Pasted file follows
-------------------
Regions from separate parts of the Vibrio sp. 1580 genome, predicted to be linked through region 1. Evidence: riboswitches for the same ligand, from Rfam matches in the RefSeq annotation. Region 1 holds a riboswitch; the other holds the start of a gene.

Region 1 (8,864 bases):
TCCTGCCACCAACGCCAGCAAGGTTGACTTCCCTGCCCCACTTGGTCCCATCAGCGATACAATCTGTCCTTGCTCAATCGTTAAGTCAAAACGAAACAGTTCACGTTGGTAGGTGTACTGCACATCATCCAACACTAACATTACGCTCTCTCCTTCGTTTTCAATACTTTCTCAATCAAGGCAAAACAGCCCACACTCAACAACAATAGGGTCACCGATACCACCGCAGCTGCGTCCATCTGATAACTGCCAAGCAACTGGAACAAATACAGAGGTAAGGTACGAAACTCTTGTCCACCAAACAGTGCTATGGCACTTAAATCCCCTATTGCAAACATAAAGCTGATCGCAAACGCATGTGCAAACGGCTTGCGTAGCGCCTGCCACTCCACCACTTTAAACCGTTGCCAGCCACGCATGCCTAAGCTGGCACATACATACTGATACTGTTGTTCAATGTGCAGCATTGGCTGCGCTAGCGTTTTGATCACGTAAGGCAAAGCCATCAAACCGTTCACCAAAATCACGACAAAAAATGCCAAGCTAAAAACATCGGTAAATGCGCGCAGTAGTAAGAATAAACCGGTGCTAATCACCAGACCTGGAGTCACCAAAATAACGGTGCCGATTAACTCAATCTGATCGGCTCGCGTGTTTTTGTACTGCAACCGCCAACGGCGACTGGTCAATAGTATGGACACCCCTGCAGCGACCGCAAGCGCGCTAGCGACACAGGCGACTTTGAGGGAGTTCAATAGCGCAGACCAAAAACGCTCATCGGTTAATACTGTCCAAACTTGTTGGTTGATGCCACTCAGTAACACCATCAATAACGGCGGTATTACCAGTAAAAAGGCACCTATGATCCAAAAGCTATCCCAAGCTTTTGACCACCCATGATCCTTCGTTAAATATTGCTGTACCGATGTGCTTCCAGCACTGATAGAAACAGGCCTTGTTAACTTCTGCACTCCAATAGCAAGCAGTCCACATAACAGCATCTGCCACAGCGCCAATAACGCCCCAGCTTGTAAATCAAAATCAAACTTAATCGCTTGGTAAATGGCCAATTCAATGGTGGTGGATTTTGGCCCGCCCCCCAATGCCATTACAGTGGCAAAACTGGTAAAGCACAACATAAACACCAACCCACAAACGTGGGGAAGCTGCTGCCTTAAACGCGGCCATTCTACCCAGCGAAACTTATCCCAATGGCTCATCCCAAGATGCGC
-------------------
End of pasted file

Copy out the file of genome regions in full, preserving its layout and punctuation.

Regions from separate parts of the Vibrio sp. 1580 genome, predicted to be linked through region 1. Evidence: riboswitches for the same ligand, from Rfam matches in the RefSeq annotation. Region 1 holds a riboswitch; the other holds the start of a gene.

Region 1 (8,864 bases):
TCCTGCCACCAACGCCAGCAAGGTTGACTTCCCTGCCCCACTTGGTCCCATCAGCGATACAATCTGTCCTTGCTCAATCGTTAAGTCAAAACGAAACAGTTCACGTTGGTAGGTGTACTGCACATCATCCAACACTAACATTACGCTCTCTCCTTCGTTTTCAATACTTTCTCAATCAAGGCAAAACAGCCCACACTCAACAACAATAGGGTCACCGATACCACCGCAGCTGCGTCCATCTGATAACTGCCAAGCAACTGGAACAAATACAGAGGTAAGGTACGAAACTCTTGTCCACCAAACAGTGCTATGGCACTTAAATCCCCTATTGCAAACATAAAGCTGATCGCAAACGCATGTGCAAACGGCTTGCGTAGCGCCTGCCACTCCACCACTTTAAACCGTTGCCAGCCACGCATGCCTAAGCTGGCACATACATACTGATACTGTTGTTCAATGTGCAGCATTGGCTGCGCTAGCGTTTTGATCACGTAAGGCAAAGCCATCAAACCGTTCACCAAAATCACGACAAAAAATGCCAAGCTAAAAACATCGGTAAATGCGCGCAGTAGTAAGAATAAACCGGTGCTAATCACCAGACCTGGAGTCACCAAAATAACGGTGCCGATTAACTCAATCTGATCGGCTCGCGTGTTTTTGTACTGCAACCGCCAACGGCGACTGGTCAATAGTATGGACACCCCTGCAGCGACCGCAAGCGCGCTAGCGACACAGGCGACTTTGAGGGAGTTCAATAGCGCAGACCAAAAACGCTCATCGGTTAATACTGTCCAAACTTGTTGGTTGATGCCACTCAGTAACACCATCAATAACGGCGGTATTACCAGTAAAAAGGCACCTATGATCCAAAAGCTATCCCAAGCTTTTGACCACCCATGATCCTTCGTTAAATATTGCTGTACCGATGTGCTTCCAGCACTGATAGAAACAGGCCTTGTTAACTTCTGCACTCCAATAGCAAGCAGTCCACATAACAGCATCTGCCACAGCGCCAATAACGCCCCAGCTTGTAAATCAAAATCAAACTTAATCGCTTGGTAAATGGCCAATTCAATGGTGGTGGATTTTGGCCCGCCCCCCAATGCCATTACAGTGGCAAAACTGGTAAAGCACAACATAAACACCAACCCACAAACGTGGGGAAGCTGCTGCCTTAAACGCGGCCATTCTACCCAGCGAAACTTATCCCAATGGCTCATCCCAAGATGCGC